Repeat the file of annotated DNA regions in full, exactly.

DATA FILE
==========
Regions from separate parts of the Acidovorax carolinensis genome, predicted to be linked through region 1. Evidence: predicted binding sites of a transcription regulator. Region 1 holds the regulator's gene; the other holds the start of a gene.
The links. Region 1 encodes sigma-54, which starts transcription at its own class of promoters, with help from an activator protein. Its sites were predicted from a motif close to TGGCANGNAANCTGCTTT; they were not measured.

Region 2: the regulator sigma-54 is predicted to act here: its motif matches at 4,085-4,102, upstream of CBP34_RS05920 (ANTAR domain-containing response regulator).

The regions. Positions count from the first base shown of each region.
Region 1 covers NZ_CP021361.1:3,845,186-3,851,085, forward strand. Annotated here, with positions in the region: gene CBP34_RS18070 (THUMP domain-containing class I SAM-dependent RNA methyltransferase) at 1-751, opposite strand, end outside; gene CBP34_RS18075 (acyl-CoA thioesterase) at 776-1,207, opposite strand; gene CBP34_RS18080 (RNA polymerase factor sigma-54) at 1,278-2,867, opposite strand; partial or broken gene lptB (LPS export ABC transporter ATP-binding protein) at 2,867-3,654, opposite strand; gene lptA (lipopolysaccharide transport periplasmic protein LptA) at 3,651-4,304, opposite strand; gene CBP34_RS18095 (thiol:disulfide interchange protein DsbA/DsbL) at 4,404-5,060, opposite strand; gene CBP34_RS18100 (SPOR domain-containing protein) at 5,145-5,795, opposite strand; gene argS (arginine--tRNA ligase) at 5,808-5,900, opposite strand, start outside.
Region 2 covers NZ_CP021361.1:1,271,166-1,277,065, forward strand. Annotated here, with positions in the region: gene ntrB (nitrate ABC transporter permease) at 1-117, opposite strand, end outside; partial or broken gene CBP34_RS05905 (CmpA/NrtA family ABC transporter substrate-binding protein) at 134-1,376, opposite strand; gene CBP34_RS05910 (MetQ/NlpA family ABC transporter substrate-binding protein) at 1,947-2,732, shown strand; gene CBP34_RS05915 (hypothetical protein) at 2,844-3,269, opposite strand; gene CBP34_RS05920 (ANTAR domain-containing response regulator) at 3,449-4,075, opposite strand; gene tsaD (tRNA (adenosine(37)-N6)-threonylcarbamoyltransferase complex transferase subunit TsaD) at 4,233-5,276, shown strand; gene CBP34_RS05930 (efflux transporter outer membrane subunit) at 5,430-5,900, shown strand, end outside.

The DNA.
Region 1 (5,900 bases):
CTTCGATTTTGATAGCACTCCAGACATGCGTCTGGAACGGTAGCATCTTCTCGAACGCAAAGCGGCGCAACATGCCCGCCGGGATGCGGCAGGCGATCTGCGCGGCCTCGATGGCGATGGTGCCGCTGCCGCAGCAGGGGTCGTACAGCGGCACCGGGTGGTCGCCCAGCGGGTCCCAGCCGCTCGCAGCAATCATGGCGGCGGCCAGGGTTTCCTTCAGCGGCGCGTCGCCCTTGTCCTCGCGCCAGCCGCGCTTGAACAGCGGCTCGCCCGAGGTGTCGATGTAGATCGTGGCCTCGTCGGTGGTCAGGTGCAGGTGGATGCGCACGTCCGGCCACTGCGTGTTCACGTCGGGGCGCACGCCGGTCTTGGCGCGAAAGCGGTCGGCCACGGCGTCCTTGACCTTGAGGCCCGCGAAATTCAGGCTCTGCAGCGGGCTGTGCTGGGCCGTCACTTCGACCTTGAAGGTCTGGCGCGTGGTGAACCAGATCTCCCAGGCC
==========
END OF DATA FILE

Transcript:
Regions from separate parts of the Acidovorax carolinensis genome, predicted to be linked through region 1. Evidence: predicted binding sites of a transcription regulator. Region 1 holds the regulator's gene; the other holds the start of a gene.
The links. Region 1 encodes sigma-54, which starts transcription at its own class of promoters, with help from an activator protein. Its sites were predicted from a motif close to TGGCANGNAANCTGCTTT; they were not measured.

Region 2: the regulator sigma-54 is predicted to act here: its motif matches at 4,085-4,102, upstream of CBP34_RS05920 (ANTAR domain-containing response regulator).

The regions. Positions count from the first base shown of each region.
Region 1 covers NZ_CP021361.1:3,845,186-3,851,085, forward strand. Annotated here, with positions in the region: gene CBP34_RS18070 (THUMP domain-containing class I SAM-dependent RNA methyltransferase) at 1-751, opposite strand, end outside; gene CBP34_RS18075 (acyl-CoA thioesterase) at 776-1,207, opposite strand; gene CBP34_RS18080 (RNA polymerase factor sigma-54) at 1,278-2,867, opposite strand; partial or broken gene lptB (LPS export ABC transporter ATP-binding protein) at 2,867-3,654, opposite strand; gene lptA (lipopolysaccharide transport periplasmic protein LptA) at 3,651-4,304, opposite strand; gene CBP34_RS18095 (thiol:disulfide interchange protein DsbA/DsbL) at 4,404-5,060, opposite strand; gene CBP34_RS18100 (SPOR domain-containing protein) at 5,145-5,795, opposite strand; gene argS (arginine--tRNA ligase) at 5,808-5,900, opposite strand, start outside.
Region 2 covers NZ_CP021361.1:1,271,166-1,277,065, forward strand. Annotated here, with positions in the region: gene ntrB (nitrate ABC transporter permease) at 1-117, opposite strand, end outside; partial or broken gene CBP34_RS05905 (CmpA/NrtA family ABC transporter substrate-binding protein) at 134-1,376, opposite strand; gene CBP34_RS05910 (MetQ/NlpA family ABC transporter substrate-binding protein) at 1,947-2,732, shown strand; gene CBP34_RS05915 (hypothetical protein) at 2,844-3,269, opposite strand; gene CBP34_RS05920 (ANTAR domain-containing response regulator) at 3,449-4,075, opposite strand; gene tsaD (tRNA (adenosine(37)-N6)-threonylcarbamoyltransferase complex transferase subunit TsaD) at 4,233-5,276, shown strand; gene CBP34_RS05930 (efflux transporter outer membrane subunit) at 5,430-5,900, shown strand, end outside.

The DNA.
Region 1 (5,900 bases):
CTTCGATTTTGATAGCACTCCAGACATGCGTCTGGAACGGTAGCATCTTCTCGAACGCAAAGCGGCGCAACATGCCCGCCGGGATGCGGCAGGCGATCTGCGCGGCCTCGATGGCGATGGTGCCGCTGCCGCAGCAGGGGTCGTACAGCGGCACCGGGTGGTCGCCCAGCGGGTCCCAGCCGCTCGCAGCAATCATGGCGGCGGCCAGGGTTTCCTTCAGCGGCGCGTCGCCCTTGTCCTCGCGCCAGCCGCGCTTGAACAGCGGCTCGCCCGAGGTGTCGATGTAGATCGTGGCCTCGTCGGTGGTCAGGTGCAGGTGGATGCGCACGTCCGGCCACTGCGTGTTCACGTCGGGGCGCACGCCGGTCTTGGCGCGAAAGCGGTCGGCCACGGCGTCCTTGACCTTGAGGCCCGCGAAATTCAGGCTCTGCAGCGGGCTGTGCTGGGCCGTCACTTCGACCTTGAAGGTCTGGCGCGTGGTGAACCAGATCTCCCAGGCC